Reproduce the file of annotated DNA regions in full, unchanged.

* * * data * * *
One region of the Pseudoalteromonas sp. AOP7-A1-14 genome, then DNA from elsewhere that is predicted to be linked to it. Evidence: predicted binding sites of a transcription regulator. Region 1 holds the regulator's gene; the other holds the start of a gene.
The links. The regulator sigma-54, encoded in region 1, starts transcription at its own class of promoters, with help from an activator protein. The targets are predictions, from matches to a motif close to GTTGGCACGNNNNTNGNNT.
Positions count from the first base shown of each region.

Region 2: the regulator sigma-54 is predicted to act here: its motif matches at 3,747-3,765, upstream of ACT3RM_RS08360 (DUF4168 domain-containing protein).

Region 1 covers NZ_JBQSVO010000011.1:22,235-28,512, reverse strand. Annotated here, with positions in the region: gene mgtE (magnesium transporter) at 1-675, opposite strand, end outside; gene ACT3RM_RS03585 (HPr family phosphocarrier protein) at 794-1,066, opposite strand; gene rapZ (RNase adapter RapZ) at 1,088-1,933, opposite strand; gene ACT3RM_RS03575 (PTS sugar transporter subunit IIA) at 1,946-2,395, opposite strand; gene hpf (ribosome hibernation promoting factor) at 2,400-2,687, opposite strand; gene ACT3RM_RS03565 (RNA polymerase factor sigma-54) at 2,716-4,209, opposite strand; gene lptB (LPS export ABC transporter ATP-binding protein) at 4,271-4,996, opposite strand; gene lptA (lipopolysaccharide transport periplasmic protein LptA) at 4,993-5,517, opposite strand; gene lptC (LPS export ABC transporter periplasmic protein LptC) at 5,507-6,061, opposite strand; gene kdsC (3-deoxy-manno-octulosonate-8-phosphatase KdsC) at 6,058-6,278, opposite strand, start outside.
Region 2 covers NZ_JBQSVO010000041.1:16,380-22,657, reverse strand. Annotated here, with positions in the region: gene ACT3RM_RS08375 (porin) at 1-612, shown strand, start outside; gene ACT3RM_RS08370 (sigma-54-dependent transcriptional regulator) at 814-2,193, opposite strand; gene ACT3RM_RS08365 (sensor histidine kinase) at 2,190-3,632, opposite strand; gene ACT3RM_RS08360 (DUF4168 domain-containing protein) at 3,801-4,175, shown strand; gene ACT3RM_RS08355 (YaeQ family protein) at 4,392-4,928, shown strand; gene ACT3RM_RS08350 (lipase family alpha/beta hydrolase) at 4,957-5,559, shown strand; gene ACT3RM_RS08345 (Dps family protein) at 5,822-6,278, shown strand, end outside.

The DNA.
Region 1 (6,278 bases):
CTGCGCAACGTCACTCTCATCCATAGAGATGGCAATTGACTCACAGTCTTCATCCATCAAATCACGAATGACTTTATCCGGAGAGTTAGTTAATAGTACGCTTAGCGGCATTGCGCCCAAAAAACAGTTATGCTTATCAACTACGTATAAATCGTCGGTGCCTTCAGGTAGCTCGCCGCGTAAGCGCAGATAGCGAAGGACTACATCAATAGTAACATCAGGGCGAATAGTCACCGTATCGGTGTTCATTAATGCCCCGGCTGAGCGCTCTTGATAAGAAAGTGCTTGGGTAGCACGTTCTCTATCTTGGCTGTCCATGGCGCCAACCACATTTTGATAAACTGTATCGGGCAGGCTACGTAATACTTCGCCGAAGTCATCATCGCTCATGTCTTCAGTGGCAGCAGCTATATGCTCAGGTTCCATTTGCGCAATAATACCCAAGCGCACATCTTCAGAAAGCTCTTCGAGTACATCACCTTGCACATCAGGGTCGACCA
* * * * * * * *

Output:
One region of the Pseudoalteromonas sp. AOP7-A1-14 genome, then DNA from elsewhere that is predicted to be linked to it. Evidence: predicted binding sites of a transcription regulator. Region 1 holds the regulator's gene; the other holds the start of a gene.
The links. The regulator sigma-54, encoded in region 1, starts transcription at its own class of promoters, with help from an activator protein. The targets are predictions, from matches to a motif close to GTTGGCACGNNNNTNGNNT.
Positions count from the first base shown of each region.

Region 2: the regulator sigma-54 is predicted to act here: its motif matches at 3,747-3,765, upstream of ACT3RM_RS08360 (DUF4168 domain-containing protein).

Region 1 covers NZ_JBQSVO010000011.1:22,235-28,512, reverse strand. Annotated here, with positions in the region: gene mgtE (magnesium transporter) at 1-675, opposite strand, end outside; gene ACT3RM_RS03585 (HPr family phosphocarrier protein) at 794-1,066, opposite strand; gene rapZ (RNase adapter RapZ) at 1,088-1,933, opposite strand; gene ACT3RM_RS03575 (PTS sugar transporter subunit IIA) at 1,946-2,395, opposite strand; gene hpf (ribosome hibernation promoting factor) at 2,400-2,687, opposite strand; gene ACT3RM_RS03565 (RNA polymerase factor sigma-54) at 2,716-4,209, opposite strand; gene lptB (LPS export ABC transporter ATP-binding protein) at 4,271-4,996, opposite strand; gene lptA (lipopolysaccharide transport periplasmic protein LptA) at 4,993-5,517, opposite strand; gene lptC (LPS export ABC transporter periplasmic protein LptC) at 5,507-6,061, opposite strand; gene kdsC (3-deoxy-manno-octulosonate-8-phosphatase KdsC) at 6,058-6,278, opposite strand, start outside.
Region 2 covers NZ_JBQSVO010000041.1:16,380-22,657, reverse strand. Annotated here, with positions in the region: gene ACT3RM_RS08375 (porin) at 1-612, shown strand, start outside; gene ACT3RM_RS08370 (sigma-54-dependent transcriptional regulator) at 814-2,193, opposite strand; gene ACT3RM_RS08365 (sensor histidine kinase) at 2,190-3,632, opposite strand; gene ACT3RM_RS08360 (DUF4168 domain-containing protein) at 3,801-4,175, shown strand; gene ACT3RM_RS08355 (YaeQ family protein) at 4,392-4,928, shown strand; gene ACT3RM_RS08350 (lipase family alpha/beta hydrolase) at 4,957-5,559, shown strand; gene ACT3RM_RS08345 (Dps family protein) at 5,822-6,278, shown strand, end outside.

The DNA.
Region 1 (6,278 bases):
CTGCGCAACGTCACTCTCATCCATAGAGATGGCAATTGACTCACAGTCTTCATCCATCAAATCACGAATGACTTTATCCGGAGAGTTAGTTAATAGTACGCTTAGCGGCATTGCGCCCAAAAAACAGTTATGCTTATCAACTACGTATAAATCGTCGGTGCCTTCAGGTAGCTCGCCGCGTAAGCGCAGATAGCGAAGGACTACATCAATAGTAACATCAGGGCGAATAGTCACCGTATCGGTGTTCATTAATGCCCCGGCTGAGCGCTCTTGATAAGAAAGTGCTTGGGTAGCACGTTCTCTATCTTGGCTGTCCATGGCGCCAACCACATTTTGATAAACTGTATCGGGCAGGCTACGTAATACTTCGCCGAAGTCATCATCGCTCATGTCTTCAGTGGCAGCAGCTATATGCTCAGGTTCCATTTGCGCAATAATACCCAAGCGCACATCTTCAGAAAGCTCTTCGAGTACATCACCTTGCACATCAGGGTCGACCA